The only thing standing in the way of Carlton putting together a record streak of 15 straight Opening Day starts, all with the Phillies, was the club acquiring Jim Kaat from the White Sox before the 1976 season. Even though Carlton did the honors in each of the previous four years, Philly went with the older lefty in Kaat, who was coming off a 20-win All-Star campaign.
However, Carlton outpitched Kaat and won 20 games in 1976, earning back the Opening Day nod the next year and holding onto it through '86, when he was released in June. During that 10-season stretch, Carlton captured the final three of his four NL Cy Young Awards, won 155 games and had a 3.13 ERA.
4. (tie) Walter Johnson -- 10 straight starts, 1912-21
Even considering that this was the Deadball Era, the Big Train was an unstoppable locomotive during most of this streak. From 1912-19, the Washington Senators star pitched 77 innings across eight Opening Day starts, or more than nine frames per outing. He gave up just 51 hits and seven earned runs for a 0.82 ERA.
The streak featured four shutouts and culminated with a 13-inning victory over the Philadelphia Athletics in 1919. That would be the longest shutout recorded in an Opening Day start -- except that Johnson beat his own mark seven years later by tossing 15 scoreless innings against the A's.
8. (tie) CC Sabathia -- 9 straight starts, 2006-14
Sabathia started his first two openers for the Indians in 2003-04, and after missing a year, he reeled off nine in a row. The streak began in Cleveland, then continued in New York, where Sabathia signed before the '09 season.
While Sabathia allowed just two runs in 14 innings over his first two Game 1 outings, he didn't fare nearly as well during the streak. Only once out of nine starts did the lefty give up fewer than three earned runs, and he posted a 7.58 ERA overall.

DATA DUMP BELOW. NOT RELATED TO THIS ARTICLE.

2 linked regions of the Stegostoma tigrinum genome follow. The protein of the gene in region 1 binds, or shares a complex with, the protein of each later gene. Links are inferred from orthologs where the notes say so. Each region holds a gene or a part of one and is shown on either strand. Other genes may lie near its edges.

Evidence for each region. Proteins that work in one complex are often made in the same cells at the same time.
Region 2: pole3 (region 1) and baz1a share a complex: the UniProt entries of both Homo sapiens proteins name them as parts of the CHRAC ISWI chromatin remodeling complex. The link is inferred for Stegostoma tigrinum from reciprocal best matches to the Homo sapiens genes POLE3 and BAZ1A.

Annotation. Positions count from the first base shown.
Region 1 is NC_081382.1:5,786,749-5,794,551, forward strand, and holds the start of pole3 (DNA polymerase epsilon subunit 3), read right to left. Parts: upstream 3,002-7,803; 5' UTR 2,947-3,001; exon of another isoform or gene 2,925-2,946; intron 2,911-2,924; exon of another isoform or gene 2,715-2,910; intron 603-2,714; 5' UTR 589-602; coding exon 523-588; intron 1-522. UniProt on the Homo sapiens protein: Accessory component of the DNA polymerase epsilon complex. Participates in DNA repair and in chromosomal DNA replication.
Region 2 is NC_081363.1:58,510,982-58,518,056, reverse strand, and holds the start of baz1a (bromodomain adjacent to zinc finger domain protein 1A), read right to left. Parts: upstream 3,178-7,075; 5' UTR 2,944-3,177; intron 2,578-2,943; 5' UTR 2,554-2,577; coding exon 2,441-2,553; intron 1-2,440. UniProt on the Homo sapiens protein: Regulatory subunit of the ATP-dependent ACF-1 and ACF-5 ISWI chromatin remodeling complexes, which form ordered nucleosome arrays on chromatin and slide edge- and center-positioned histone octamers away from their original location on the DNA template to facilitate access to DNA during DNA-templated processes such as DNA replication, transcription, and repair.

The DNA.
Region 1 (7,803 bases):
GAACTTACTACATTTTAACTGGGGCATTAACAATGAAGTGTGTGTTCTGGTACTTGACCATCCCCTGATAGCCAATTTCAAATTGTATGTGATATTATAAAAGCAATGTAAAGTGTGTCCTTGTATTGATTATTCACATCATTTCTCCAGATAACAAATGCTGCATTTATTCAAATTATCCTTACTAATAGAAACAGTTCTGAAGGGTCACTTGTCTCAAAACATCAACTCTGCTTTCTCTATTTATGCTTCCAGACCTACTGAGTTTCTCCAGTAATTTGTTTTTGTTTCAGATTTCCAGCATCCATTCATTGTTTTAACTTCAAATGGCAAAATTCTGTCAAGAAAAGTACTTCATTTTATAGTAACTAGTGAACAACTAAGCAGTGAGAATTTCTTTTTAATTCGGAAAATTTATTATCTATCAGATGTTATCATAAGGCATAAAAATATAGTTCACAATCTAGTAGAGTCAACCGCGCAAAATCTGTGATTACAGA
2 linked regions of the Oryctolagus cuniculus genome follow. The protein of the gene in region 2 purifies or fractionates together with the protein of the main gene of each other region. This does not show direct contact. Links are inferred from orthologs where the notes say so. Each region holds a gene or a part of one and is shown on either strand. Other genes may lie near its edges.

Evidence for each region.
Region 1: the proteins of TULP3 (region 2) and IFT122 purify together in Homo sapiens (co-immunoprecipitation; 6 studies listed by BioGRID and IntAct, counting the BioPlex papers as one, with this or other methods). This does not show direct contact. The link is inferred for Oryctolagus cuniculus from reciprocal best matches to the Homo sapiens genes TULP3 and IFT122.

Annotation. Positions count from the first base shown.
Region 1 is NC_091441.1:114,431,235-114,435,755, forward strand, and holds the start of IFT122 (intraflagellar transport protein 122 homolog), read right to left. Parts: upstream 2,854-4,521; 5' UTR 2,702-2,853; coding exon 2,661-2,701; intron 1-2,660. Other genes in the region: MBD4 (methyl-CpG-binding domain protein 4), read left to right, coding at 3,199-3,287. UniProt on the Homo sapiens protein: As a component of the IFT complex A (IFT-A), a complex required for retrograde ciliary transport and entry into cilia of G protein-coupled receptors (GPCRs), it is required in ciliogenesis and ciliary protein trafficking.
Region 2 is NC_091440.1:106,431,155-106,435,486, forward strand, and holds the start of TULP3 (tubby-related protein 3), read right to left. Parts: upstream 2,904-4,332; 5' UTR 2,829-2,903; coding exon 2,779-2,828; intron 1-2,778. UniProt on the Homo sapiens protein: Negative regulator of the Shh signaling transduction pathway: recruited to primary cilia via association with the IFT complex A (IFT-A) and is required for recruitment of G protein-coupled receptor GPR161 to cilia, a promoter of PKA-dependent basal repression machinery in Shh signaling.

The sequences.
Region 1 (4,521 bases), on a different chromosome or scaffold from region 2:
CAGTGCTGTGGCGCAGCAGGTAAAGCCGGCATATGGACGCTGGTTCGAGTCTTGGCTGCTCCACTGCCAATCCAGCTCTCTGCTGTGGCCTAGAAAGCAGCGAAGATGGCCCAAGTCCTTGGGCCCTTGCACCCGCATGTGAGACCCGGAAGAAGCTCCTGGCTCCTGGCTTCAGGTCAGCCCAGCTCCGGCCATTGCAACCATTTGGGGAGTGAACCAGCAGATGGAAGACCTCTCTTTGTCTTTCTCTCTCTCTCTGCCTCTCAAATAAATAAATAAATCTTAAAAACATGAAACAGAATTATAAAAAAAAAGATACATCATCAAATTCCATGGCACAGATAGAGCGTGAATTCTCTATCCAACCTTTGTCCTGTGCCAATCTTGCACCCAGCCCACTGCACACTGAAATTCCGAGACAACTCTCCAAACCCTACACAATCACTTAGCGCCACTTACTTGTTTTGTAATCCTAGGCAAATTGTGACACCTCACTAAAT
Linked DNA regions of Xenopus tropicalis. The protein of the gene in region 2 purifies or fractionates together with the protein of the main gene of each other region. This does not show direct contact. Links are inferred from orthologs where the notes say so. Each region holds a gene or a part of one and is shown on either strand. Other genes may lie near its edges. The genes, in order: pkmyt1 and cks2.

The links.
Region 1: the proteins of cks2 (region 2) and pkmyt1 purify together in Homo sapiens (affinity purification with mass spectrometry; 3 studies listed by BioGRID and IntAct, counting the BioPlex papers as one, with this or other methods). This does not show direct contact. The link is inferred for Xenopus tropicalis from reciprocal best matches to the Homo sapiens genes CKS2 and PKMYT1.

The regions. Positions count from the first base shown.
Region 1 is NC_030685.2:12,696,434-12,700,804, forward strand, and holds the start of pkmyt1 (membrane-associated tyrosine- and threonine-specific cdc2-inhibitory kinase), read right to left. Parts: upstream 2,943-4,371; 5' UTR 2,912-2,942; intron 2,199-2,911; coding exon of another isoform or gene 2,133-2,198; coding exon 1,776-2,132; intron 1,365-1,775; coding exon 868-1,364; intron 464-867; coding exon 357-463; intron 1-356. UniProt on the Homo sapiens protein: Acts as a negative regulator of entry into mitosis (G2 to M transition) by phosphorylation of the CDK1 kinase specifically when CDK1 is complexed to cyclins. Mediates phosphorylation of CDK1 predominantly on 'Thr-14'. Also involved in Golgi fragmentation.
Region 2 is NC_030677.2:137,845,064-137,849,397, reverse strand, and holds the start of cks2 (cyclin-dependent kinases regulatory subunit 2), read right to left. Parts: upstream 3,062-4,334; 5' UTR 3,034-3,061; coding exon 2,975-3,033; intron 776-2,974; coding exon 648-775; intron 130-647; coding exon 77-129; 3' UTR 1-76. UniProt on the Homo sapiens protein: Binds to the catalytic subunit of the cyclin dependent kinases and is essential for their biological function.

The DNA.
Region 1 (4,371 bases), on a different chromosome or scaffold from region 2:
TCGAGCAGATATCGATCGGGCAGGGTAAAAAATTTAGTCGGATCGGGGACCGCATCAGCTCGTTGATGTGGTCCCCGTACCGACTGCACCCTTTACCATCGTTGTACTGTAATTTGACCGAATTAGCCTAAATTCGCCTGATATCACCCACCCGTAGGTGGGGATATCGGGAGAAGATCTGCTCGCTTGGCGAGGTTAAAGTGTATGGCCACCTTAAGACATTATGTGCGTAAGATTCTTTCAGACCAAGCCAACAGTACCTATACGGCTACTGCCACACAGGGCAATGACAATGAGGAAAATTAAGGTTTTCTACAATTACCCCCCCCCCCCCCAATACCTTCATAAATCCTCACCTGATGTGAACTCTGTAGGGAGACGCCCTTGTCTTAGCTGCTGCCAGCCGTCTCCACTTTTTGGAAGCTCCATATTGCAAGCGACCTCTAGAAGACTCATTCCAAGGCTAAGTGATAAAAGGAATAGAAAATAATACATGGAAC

8. (tie) Randy Johnson -- 9 straight starts, 1998-2006
The Big Unit is tied for second with 14 total Opening Day assignments, but he might have put together 15 in a row beginning in 1992 if not for a back injury that cut short his '96 season. The Mariners didn't put Johnson on the mound to begin '97, when he went on to post the best ERA of his career (2.28).
Still, Johnson took the ball first in each of the next nine seasons, a streak that included his final year in Seattle, six in Arizona and two in New York with the Yankees. Over his final eight openers, the five-time Cy Young Award winner produced a 2.20 ERA and struck out 57. The last three of those occurred past his 40th birthday, making him one of five pitchers to start so many Opening Days at that age.
8. (tie) Dennis Martinez -- 9 straight starts, 1988-96
The Nicaragua native's first two openers came with the Orioles in 1982-83, but he didn't get another chance until after Baltimore traded him to Montreal in June '86. Following a strong season in '87 that resurrected his career, Martinez took the mound first for the Expos in each of the next six years, and he now ranks behind only Steve Rogers for the most openers started in club history. He made his final three Opening Day starts with the Indians.
Martinez's best Game 1 performance came against the Pirates in 1991, when Barry Bonds' seventh-inning single provided the only hit against him in seven scoreless frames. That performance foreshadowed what Martinez did later that season at Dodger Stadium on July 28, when he became the first pitcher born outside the U.S. to twirl a perfect game.
8. (tie) Bob Gibson -- 9 straight starts, 1967-75
The Cardinals great made his first and only other Opening Day start in 1965, succeeding Ernie Broglio, who had been traded to the Cubs the previous summer in what became a famous (or infamous) deal for Lou Brock. That first Game 1 outing didn't go well, but when Gibson got another chance, he didn't disappoint.
Gibson struck out 13 Giants in a shutout to begin the 1967 campaign, which ultimately ended with the Hall of Famer earning his second World Series MVP trophy by allowing just three runs over three complete-game wins against the Red Sox. The following year, he held the Braves without an earned run over seven innings, the first step toward his record 1.12 ERA. From 1967-72, Gibson posted a 1.49 mark over six openers, although St. Louis went just 3-3 in those games.